In accordance with the principles of the present invention, the structure of branch metric computer 304 comprises random access memory (RAM) 400, Memory banks 0 & 1 I and Q summers 402 and memory banks 0 & 1 I and Q comparators 404. RAM 400 may also be a read-only memory. RAM 400 is preloaded during an initialization phase with programmable, precomputed I and Q lookup tables from microcontroller interface 204 applied as a control input thereto. In response to I and Q signals forwarded from dummy data insertor 302 (which depunctures QPSK-based punctured coded symbols) to RAM 400 as signal inputs thereto, selected ones of the I and Q entries of these lookup tables are read out as outputs from RAM 400 and applied as inputs to memory banks 0 & 1 I and Q summers 402. The output from memory banks 0 & 1 I and Q summers 402 is applied as an input to memory banks 0 & 1 I and Q comparators 404, and the output from memory banks 0 & 1 I and Q comparators 404 is forwarded as an input to Viterbi decoder 306.

More specifically, as functionally shown in FIG. 4a, RAM 400 is organized into metric memory bank 0 and metric memory bank 1. Memory bank 0 is made up of a first pair of subsets comprising first I subset 00 and first Q subset 00; a second pair of subsets comprising second I subset 01 and second Q subset 01; a third pair of subsets comprising third I subset 11 and third Q subset 11; and a fourth pair of subsets comprising fourth I subset 10 and fourth Q subset 10. Memory bank 1 is also made up of 4 similar pairs of I and Q subsets, thereby providing a total of 8 pairs of I and Q subsets for RAM 400. Each of the 8 I subsets receives the I signal input to RAM 400 and each of the 8 Q subsets receives the Q signal input to RAM 400. In general, each of the I and Q signal inputs is an x-bit signal (specifically assumed in the illustrative FIG. 3 example to be a 6-bit signal). Each of the 8 I subsets derives an m-bit signal output (illustratively assumed to be a 4-bit signal output) and each of the 8 Q subsets derives an m-bit signal output.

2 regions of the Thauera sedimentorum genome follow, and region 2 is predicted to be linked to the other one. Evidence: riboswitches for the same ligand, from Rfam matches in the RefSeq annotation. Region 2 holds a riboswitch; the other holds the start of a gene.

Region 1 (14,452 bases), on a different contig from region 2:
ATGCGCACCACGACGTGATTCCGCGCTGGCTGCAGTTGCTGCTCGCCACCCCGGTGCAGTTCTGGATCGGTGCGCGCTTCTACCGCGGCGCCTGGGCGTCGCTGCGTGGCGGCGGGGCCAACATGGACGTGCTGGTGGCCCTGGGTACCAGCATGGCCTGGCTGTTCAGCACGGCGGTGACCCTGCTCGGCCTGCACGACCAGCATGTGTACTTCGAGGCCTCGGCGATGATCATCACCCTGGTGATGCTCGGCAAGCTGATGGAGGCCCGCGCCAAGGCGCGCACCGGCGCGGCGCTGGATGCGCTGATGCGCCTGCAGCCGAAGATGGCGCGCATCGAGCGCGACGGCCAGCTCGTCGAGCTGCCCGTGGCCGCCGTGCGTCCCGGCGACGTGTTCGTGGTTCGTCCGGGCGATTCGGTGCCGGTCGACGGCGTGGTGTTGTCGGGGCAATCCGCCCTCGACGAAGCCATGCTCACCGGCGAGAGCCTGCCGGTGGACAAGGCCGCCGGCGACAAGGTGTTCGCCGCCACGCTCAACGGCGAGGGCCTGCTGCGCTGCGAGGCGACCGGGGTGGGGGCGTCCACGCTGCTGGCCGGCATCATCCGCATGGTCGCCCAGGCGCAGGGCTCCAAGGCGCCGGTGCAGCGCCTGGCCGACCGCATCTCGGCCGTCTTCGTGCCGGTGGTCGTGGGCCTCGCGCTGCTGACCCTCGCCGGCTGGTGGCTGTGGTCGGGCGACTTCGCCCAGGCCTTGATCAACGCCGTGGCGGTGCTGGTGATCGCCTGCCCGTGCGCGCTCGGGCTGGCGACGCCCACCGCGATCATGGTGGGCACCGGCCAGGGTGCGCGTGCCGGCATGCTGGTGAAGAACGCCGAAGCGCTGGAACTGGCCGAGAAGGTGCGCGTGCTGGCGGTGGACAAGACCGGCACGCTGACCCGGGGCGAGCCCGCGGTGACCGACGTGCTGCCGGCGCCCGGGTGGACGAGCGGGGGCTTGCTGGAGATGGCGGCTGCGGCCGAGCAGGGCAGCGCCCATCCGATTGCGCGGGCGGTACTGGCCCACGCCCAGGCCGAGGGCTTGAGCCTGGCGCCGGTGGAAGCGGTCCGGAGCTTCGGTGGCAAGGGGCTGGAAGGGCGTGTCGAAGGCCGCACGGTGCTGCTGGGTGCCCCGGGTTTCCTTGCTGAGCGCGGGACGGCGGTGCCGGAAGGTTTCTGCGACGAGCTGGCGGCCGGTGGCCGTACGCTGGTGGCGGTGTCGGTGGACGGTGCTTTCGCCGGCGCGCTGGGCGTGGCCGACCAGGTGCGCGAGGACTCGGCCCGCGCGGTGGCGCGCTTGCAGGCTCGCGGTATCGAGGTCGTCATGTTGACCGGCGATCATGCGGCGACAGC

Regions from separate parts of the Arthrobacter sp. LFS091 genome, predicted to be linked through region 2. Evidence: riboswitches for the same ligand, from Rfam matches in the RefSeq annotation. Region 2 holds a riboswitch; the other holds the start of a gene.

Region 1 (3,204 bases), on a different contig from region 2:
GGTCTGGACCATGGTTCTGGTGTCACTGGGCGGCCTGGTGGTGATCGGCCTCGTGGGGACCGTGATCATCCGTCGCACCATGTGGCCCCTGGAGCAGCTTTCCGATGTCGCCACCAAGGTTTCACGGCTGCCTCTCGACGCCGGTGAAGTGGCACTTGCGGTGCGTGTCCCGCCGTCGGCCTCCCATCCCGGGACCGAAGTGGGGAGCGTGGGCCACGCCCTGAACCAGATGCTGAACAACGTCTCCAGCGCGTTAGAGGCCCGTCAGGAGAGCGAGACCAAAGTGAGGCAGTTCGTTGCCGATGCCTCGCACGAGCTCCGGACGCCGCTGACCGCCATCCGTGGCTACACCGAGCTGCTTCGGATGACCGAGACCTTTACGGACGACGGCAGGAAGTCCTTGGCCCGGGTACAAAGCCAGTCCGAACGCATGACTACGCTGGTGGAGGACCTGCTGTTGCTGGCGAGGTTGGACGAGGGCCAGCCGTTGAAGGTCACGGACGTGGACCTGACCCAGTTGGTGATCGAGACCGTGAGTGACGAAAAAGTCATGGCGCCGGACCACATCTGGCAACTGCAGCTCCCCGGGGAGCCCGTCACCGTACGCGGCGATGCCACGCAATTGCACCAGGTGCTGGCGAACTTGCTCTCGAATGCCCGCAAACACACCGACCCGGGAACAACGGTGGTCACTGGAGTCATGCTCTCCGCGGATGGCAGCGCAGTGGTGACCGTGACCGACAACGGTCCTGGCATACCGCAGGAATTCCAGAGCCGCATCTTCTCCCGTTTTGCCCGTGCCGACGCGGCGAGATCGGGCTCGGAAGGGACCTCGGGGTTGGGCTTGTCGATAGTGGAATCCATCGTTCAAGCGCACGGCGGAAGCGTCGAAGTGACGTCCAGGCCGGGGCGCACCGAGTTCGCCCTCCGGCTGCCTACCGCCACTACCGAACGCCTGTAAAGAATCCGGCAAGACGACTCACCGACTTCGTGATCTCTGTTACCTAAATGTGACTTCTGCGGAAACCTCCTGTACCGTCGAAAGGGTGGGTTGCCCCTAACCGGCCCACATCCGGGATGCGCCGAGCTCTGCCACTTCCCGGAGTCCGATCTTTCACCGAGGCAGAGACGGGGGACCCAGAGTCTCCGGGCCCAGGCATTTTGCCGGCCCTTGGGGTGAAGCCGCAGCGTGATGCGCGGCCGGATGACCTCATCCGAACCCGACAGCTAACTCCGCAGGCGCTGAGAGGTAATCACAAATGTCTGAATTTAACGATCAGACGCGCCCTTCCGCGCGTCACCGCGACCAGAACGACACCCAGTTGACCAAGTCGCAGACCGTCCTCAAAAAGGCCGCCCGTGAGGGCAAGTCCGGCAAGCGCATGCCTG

All of the 8 separate I and Q m-bit signal outputs from RAM 400 are forwarded as inputs to the respective summers of memory banks 0 & 1 I and Q summers 402. Specifically, the two outputs from the first pair of subsets of bank 0 are applied as first and second inputs to summer 402-1; the two outputs from the second pair of subsets of bank 0 are applied as first and second inputs to summer 402-2; the two outputs from the third pair of subsets of bank 0 are applied as first and second inputs to summer 402-3; the two outputs from the fourth pair of subsets of bank 0 are applied as first and second inputs to summer 402-4; the two outputs from the first pair of subsets of bank 1 are applied as first and second inputs to summer 402-5; the two outputs from the second pair of subsets of bank 1 are applied as first and second inputs to summer 402-6; the two outputs from the third pair of subsets of bank 1 are applied as first and second inputs to summer 402-7, and the two outputs from the fourth pair of subsets of bank 1 are applied as first and second inputs to summer 402-8. A separate (m+1)-bit output signal (i.e., 5-bit signal in the assumed case) is derived from each of these 8 summers.

All of the 8 separate (m+1)-bit output signals from the summers are forwarded as inputs to the respective comparators of memory banks 0 & 1 I and Q comparators 404. Specifically, the outputs from summers 402-1 and 402-5 are applied as first and second inputs to comparator 404-1; the outputs from summers 402-2 and 402-6 are applied as first and second inputs to comparator 404-2; the outputs from summers 402-3 and 402-7 are applied as first and second inputs to comparator 404-3, and the outputs from summers 402-4 and 402-8 are applied as first and second inputs to comparator 404-4. Each of these comparators passes to its output the lower-valued one of its two (m+1)-bit inputs. The respective outputs from the 4 comparators constitute the output from branch metric computer 304 (i.e., four 5-bit outputs in the assumed case) which are applied as inputs to Viterbi decoder 306.